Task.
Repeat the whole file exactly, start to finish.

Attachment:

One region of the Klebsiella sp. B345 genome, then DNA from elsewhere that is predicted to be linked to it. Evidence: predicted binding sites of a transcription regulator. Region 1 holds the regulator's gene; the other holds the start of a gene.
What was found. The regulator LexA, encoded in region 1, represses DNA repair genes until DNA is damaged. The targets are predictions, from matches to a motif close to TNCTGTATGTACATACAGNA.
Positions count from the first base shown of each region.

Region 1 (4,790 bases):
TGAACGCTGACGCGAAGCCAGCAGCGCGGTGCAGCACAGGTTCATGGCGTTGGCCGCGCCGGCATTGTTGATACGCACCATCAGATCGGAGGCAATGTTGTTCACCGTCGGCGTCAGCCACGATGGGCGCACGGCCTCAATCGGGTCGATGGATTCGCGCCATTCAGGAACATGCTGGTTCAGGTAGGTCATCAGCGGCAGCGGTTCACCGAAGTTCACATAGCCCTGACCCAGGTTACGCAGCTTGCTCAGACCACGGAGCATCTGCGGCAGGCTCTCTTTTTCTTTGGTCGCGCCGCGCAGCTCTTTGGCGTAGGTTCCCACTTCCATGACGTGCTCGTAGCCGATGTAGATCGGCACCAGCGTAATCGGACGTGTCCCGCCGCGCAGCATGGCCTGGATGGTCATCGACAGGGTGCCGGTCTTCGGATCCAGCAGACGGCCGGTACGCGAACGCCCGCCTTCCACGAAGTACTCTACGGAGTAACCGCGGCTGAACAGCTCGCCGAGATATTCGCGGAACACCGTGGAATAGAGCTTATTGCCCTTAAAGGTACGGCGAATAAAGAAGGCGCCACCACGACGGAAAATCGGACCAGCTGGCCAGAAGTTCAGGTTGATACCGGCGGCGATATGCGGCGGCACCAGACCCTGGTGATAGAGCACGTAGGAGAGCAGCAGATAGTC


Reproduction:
One region of the Klebsiella sp. B345 genome, then DNA from elsewhere that is predicted to be linked to it. Evidence: predicted binding sites of a transcription regulator. Region 1 holds the regulator's gene; the other holds the start of a gene.
What was found. The regulator LexA, encoded in region 1, represses DNA repair genes until DNA is damaged. The targets are predictions, from matches to a motif close to TNCTGTATGTACATACAGNA.
Positions count from the first base shown of each region.

Region 1 (4,790 bases):
TGAACGCTGACGCGAAGCCAGCAGCGCGGTGCAGCACAGGTTCATGGCGTTGGCCGCGCCGGCATTGTTGATACGCACCATCAGATCGGAGGCAATGTTGTTCACCGTCGGCGTCAGCCACGATGGGCGCACGGCCTCAATCGGGTCGATGGATTCGCGCCATTCAGGAACATGCTGGTTCAGGTAGGTCATCAGCGGCAGCGGTTCACCGAAGTTCACATAGCCCTGACCCAGGTTACGCAGCTTGCTCAGACCACGGAGCATCTGCGGCAGGCTCTCTTTTTCTTTGGTCGCGCCGCGCAGCTCTTTGGCGTAGGTTCCCACTTCCATGACGTGCTCGTAGCCGATGTAGATCGGCACCAGCGTAATCGGACGTGTCCCGCCGCGCAGCATGGCCTGGATGGTCATCGACAGGGTGCCGGTCTTCGGATCCAGCAGACGGCCGGTACGCGAACGCCCGCCTTCCACGAAGTACTCTACGGAGTAACCGCGGCTGAACAGCTCGCCGAGATATTCGCGGAACACCGTGGAATAGAGCTTATTGCCCTTAAAGGTACGGCGAATAAAGAAGGCGCCACCACGACGGAAAATCGGACCAGCTGGCCAGAAGTTCAGGTTGATACCGGCGGCGATATGCGGCGGCACCAGACCCTGGTGATAGAGCACGTAGGAGAGCAGCAGATAGTC